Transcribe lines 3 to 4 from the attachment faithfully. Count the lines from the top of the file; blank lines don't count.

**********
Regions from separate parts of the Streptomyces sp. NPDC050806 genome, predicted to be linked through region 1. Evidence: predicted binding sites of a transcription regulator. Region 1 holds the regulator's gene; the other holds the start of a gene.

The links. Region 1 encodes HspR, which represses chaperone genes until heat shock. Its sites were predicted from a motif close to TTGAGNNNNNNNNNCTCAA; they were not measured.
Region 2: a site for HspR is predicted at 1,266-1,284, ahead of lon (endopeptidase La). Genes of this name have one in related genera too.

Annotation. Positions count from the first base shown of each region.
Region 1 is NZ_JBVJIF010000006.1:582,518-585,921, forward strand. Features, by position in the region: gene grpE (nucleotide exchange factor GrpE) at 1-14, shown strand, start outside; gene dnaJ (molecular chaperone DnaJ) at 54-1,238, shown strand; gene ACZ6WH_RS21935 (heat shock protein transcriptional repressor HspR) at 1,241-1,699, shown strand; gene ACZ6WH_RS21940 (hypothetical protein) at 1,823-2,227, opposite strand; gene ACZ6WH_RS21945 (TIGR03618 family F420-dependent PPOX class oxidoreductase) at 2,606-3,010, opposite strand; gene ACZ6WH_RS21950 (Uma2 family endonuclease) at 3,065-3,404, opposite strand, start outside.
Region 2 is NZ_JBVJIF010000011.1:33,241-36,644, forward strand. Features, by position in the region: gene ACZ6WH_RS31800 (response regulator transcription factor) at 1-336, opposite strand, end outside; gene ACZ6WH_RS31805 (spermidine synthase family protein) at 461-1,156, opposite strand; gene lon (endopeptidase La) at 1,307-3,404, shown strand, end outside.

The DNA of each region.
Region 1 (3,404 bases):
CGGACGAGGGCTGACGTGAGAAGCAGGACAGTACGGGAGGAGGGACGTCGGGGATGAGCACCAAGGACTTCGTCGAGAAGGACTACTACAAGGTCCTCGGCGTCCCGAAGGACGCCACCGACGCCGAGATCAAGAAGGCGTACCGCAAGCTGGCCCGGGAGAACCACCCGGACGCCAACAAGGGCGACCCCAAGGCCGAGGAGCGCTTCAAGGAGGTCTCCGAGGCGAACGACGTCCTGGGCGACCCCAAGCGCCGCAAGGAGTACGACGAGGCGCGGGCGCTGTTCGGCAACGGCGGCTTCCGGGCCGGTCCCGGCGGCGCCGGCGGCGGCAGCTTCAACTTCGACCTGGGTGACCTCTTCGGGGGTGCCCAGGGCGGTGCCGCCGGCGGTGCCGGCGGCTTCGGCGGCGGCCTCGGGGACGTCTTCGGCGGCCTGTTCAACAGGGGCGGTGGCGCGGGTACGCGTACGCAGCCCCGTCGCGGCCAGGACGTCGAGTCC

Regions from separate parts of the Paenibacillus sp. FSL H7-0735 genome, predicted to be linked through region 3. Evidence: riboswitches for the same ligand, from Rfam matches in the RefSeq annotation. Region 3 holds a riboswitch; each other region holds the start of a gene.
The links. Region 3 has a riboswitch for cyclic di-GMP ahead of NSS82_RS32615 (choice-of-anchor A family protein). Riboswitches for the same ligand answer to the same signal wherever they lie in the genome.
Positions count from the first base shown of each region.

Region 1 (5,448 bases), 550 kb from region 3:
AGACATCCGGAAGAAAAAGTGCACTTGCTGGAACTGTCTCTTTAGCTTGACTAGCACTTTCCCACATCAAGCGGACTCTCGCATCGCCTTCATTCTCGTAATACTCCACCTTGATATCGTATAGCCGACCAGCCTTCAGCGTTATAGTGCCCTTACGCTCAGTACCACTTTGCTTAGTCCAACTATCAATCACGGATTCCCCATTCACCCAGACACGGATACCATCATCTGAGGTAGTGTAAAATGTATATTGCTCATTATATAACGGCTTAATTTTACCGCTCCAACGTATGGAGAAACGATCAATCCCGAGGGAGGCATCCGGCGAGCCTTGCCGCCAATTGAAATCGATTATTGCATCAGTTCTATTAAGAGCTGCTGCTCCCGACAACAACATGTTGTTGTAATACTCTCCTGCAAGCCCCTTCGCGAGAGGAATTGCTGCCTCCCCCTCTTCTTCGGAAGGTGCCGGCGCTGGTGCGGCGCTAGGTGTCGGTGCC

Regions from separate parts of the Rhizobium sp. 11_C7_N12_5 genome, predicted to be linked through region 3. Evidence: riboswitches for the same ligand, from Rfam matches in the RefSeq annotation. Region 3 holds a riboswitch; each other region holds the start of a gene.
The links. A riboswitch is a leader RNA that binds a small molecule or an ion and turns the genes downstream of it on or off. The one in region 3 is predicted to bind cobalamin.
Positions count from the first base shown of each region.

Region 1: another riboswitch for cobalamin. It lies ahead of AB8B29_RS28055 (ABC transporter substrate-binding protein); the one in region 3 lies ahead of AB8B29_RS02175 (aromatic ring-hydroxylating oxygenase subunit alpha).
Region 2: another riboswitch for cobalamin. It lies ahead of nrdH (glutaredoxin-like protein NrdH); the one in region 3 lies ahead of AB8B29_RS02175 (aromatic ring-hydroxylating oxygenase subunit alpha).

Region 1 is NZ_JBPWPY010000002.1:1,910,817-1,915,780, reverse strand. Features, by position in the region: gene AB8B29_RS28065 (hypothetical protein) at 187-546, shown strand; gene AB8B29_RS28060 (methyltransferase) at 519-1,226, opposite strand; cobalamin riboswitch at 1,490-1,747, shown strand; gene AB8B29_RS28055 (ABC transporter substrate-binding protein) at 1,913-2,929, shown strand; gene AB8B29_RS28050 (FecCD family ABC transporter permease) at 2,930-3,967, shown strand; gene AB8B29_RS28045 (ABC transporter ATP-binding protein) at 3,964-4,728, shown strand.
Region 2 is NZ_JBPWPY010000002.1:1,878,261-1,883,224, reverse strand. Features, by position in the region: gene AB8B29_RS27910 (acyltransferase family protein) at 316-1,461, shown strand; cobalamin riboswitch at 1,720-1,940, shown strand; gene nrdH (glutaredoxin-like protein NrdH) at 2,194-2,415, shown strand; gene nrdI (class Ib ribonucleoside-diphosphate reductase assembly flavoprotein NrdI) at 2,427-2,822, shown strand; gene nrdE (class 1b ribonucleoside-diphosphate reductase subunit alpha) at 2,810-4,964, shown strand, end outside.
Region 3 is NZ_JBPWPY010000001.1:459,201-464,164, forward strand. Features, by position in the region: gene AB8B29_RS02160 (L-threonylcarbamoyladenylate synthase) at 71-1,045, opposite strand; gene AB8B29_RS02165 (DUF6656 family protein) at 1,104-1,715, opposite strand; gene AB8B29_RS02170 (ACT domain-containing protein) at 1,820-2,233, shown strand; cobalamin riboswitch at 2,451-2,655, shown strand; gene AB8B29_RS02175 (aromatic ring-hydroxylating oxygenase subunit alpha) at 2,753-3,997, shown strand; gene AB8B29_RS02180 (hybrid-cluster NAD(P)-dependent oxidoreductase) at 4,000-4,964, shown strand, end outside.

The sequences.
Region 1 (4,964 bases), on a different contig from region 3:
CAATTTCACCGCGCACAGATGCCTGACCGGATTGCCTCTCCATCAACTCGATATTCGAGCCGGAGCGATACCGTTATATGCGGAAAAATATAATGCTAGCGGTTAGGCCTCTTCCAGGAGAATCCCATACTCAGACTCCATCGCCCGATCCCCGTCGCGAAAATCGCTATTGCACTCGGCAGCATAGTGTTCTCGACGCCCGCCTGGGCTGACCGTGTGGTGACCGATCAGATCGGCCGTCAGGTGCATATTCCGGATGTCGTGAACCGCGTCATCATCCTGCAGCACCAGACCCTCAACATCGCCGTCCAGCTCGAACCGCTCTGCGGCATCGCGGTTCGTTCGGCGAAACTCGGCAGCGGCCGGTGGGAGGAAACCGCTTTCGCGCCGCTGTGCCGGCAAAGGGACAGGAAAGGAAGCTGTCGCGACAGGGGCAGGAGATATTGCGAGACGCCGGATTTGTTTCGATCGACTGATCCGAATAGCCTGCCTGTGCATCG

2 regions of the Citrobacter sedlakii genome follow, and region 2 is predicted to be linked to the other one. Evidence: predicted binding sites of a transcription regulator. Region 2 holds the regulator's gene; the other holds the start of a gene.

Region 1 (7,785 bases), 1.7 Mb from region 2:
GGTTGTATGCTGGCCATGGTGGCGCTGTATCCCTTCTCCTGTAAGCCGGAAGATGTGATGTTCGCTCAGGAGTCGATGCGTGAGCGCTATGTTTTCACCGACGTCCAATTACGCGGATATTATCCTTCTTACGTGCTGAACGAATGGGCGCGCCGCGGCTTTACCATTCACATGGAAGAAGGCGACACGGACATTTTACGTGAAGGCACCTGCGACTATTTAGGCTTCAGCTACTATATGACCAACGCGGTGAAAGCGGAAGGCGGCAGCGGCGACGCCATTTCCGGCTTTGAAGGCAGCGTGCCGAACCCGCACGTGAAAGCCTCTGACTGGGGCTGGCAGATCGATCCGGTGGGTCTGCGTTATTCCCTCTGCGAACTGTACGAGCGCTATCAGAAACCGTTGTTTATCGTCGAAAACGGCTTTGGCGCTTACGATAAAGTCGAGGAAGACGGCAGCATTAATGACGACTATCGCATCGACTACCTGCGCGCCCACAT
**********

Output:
Region 2: a site for HspR is predicted at 1,266-1,284, ahead of lon (endopeptidase La). Genes of this name have one in related genera too.

Annotation. Positions count from the first base shown of each region.